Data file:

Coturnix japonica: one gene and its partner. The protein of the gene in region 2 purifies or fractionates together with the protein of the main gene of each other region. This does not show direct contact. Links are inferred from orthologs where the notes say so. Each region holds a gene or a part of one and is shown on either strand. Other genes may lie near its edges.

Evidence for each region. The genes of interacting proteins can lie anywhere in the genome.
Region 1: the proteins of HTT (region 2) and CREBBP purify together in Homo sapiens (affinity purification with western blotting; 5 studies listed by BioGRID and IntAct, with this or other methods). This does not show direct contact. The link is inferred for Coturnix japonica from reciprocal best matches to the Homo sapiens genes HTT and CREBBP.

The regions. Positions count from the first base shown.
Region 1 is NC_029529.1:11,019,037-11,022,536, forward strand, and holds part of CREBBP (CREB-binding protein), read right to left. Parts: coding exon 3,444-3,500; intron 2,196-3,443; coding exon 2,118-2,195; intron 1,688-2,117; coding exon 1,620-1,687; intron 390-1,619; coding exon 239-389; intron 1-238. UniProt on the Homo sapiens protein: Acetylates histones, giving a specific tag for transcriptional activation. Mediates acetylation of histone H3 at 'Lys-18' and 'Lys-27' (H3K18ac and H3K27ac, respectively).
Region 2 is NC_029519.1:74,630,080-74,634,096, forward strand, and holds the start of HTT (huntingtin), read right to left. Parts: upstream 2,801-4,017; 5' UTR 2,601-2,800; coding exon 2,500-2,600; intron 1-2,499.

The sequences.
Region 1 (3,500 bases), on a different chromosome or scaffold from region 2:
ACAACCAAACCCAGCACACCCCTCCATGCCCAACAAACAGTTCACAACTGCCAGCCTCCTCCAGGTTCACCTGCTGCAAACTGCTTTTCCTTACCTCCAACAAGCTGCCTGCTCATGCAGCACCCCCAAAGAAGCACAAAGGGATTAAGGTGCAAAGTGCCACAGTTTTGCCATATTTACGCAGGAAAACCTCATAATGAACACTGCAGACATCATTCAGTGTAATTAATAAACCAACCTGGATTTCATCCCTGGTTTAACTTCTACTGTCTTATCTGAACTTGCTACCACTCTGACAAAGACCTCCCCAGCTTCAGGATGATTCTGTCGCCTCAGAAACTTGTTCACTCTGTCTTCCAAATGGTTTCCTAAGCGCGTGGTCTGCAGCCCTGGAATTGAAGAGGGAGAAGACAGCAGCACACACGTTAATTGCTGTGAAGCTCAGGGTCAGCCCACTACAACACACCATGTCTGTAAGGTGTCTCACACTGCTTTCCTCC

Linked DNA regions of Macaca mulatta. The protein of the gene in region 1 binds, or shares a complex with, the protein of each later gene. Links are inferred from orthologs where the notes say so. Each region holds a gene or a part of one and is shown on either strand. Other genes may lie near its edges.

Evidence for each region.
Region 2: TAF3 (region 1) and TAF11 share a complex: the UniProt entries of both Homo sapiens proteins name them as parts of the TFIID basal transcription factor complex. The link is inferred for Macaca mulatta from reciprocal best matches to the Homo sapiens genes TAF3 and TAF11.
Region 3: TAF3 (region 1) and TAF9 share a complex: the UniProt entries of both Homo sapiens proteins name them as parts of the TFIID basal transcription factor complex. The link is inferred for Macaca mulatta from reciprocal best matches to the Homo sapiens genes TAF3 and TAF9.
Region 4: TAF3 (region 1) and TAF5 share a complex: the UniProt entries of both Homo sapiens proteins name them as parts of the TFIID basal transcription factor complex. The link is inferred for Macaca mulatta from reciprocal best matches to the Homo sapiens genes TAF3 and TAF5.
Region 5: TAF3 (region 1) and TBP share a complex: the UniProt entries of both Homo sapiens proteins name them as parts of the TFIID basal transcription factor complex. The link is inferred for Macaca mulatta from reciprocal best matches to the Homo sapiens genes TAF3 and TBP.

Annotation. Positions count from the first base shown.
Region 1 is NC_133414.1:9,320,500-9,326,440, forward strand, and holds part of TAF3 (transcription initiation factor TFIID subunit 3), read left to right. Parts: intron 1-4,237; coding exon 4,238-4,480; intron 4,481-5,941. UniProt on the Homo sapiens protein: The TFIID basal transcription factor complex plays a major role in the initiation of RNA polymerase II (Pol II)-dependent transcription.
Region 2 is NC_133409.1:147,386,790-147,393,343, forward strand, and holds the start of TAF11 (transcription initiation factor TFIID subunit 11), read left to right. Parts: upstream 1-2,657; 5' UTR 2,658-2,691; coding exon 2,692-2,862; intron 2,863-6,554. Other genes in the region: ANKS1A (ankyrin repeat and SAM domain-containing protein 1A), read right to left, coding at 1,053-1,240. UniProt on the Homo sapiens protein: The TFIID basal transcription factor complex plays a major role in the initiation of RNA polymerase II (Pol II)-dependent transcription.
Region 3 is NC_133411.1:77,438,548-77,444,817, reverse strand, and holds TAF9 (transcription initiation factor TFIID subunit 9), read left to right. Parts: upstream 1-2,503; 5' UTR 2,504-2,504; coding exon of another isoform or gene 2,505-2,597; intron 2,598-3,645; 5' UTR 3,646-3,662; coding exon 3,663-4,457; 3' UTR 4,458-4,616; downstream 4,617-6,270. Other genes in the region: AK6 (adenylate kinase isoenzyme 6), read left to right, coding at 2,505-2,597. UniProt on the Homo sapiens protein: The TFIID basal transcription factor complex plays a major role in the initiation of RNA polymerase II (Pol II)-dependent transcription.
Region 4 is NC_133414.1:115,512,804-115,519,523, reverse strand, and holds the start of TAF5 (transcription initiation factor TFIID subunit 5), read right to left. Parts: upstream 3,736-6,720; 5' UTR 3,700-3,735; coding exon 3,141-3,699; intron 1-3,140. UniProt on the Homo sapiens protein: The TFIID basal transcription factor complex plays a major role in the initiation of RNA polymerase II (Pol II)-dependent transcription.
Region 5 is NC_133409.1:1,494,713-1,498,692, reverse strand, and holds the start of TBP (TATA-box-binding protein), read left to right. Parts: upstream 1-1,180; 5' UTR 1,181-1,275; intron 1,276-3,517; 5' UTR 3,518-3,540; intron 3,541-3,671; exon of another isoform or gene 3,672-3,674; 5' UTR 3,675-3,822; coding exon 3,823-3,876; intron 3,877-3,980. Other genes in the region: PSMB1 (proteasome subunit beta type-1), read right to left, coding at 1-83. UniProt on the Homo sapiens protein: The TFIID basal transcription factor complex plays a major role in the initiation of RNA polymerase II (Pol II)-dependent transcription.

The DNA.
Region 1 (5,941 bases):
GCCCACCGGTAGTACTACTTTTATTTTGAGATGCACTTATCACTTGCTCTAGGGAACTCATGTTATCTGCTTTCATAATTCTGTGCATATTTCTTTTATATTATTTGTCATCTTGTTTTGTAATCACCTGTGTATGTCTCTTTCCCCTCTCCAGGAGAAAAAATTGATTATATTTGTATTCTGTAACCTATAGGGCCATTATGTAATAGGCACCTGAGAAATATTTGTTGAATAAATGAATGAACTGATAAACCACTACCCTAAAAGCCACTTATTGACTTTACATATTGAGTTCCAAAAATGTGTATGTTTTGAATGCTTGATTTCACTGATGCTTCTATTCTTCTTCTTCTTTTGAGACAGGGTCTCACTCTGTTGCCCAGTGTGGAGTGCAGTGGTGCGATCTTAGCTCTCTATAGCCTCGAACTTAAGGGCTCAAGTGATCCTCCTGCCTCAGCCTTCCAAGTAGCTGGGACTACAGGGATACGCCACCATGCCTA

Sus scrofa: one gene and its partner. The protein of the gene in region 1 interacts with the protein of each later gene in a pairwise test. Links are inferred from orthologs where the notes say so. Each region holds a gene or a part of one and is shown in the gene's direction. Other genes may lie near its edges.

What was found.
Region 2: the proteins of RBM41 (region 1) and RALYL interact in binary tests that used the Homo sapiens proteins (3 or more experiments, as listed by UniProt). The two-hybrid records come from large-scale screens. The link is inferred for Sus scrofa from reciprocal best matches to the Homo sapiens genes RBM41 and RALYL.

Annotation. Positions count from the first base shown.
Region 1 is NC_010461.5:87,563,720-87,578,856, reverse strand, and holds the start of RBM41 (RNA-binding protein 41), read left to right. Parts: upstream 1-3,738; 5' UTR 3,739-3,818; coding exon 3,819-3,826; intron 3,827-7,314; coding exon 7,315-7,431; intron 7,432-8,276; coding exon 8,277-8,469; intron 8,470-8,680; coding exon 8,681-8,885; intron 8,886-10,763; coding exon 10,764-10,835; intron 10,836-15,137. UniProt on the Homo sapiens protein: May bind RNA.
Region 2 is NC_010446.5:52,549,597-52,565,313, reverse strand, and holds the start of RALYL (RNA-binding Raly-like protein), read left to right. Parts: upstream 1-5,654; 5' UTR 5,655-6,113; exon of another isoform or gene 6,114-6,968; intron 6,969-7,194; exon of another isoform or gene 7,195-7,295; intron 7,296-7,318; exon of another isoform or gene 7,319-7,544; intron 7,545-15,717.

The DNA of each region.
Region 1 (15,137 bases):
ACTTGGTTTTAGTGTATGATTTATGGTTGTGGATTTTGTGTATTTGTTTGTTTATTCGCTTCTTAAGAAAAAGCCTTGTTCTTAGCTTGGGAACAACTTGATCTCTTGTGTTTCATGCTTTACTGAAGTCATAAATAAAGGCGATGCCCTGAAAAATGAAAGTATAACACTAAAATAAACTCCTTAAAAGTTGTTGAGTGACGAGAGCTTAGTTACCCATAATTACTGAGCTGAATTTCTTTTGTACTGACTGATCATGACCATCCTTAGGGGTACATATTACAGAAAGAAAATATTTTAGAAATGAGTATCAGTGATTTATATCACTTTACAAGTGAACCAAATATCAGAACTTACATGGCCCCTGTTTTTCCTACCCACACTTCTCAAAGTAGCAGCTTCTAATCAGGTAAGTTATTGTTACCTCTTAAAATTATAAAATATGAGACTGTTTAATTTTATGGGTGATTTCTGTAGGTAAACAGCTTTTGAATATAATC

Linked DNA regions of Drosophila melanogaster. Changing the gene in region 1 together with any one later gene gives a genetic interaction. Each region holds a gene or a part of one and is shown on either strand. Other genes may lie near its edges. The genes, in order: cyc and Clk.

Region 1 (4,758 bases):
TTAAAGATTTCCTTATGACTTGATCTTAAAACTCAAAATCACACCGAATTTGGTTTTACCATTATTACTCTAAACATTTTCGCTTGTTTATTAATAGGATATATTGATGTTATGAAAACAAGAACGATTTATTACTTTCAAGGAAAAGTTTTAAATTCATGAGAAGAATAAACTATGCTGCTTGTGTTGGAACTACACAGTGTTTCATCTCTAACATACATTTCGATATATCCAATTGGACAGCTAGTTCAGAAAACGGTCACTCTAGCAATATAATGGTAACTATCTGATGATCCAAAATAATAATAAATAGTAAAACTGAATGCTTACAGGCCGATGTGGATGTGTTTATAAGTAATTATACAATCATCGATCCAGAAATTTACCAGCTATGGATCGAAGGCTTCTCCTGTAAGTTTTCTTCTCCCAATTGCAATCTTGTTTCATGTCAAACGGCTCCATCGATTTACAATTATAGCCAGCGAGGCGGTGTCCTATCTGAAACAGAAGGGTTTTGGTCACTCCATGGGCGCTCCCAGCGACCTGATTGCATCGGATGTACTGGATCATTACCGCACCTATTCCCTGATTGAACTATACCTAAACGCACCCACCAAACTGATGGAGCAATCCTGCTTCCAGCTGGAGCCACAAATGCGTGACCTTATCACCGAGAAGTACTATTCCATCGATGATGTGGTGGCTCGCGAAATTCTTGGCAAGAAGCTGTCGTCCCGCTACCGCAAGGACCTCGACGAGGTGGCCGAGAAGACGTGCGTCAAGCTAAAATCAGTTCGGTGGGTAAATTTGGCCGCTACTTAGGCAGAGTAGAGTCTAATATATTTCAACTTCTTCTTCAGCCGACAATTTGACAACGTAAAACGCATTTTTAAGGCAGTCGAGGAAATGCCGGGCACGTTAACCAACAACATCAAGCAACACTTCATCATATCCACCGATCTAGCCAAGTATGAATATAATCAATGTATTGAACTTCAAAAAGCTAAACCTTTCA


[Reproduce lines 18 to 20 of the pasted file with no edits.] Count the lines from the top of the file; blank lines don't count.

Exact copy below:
Region 2 is NC_133409.1:147,386,790-147,393,343, forward strand, and holds the start of TAF11 (transcription initiation factor TFIID subunit 11), read left to right. Parts: upstream 1-2,657; 5' UTR 2,658-2,691; coding exon 2,692-2,862; intron 2,863-6,554. Other genes in the region: ANKS1A (ankyrin repeat and SAM domain-containing protein 1A), read right to left, coding at 1,053-1,240. UniProt on the Homo sapiens protein: The TFIID basal transcription factor complex plays a major role in the initiation of RNA polymerase II (Pol II)-dependent transcription.
Region 3 is NC_133411.1:77,438,548-77,444,817, reverse strand, and holds TAF9 (transcription initiation factor TFIID subunit 9), read left to right. Parts: upstream 1-2,503; 5' UTR 2,504-2,504; coding exon of another isoform or gene 2,505-2,597; intron 2,598-3,645; 5' UTR 3,646-3,662; coding exon 3,663-4,457; 3' UTR 4,458-4,616; downstream 4,617-6,270. Other genes in the region: AK6 (adenylate kinase isoenzyme 6), read left to right, coding at 2,505-2,597. UniProt on the Homo sapiens protein: The TFIID basal transcription factor complex plays a major role in the initiation of RNA polymerase II (Pol II)-dependent transcription.
Region 4 is NC_133414.1:115,512,804-115,519,523, reverse strand, and holds the start of TAF5 (transcription initiation factor TFIID subunit 5), read right to left. Parts: upstream 3,736-6,720; 5' UTR 3,700-3,735; coding exon 3,141-3,699; intron 1-3,140. UniProt on the Homo sapiens protein: The TFIID basal transcription factor complex plays a major role in the initiation of RNA polymerase II (Pol II)-dependent transcription.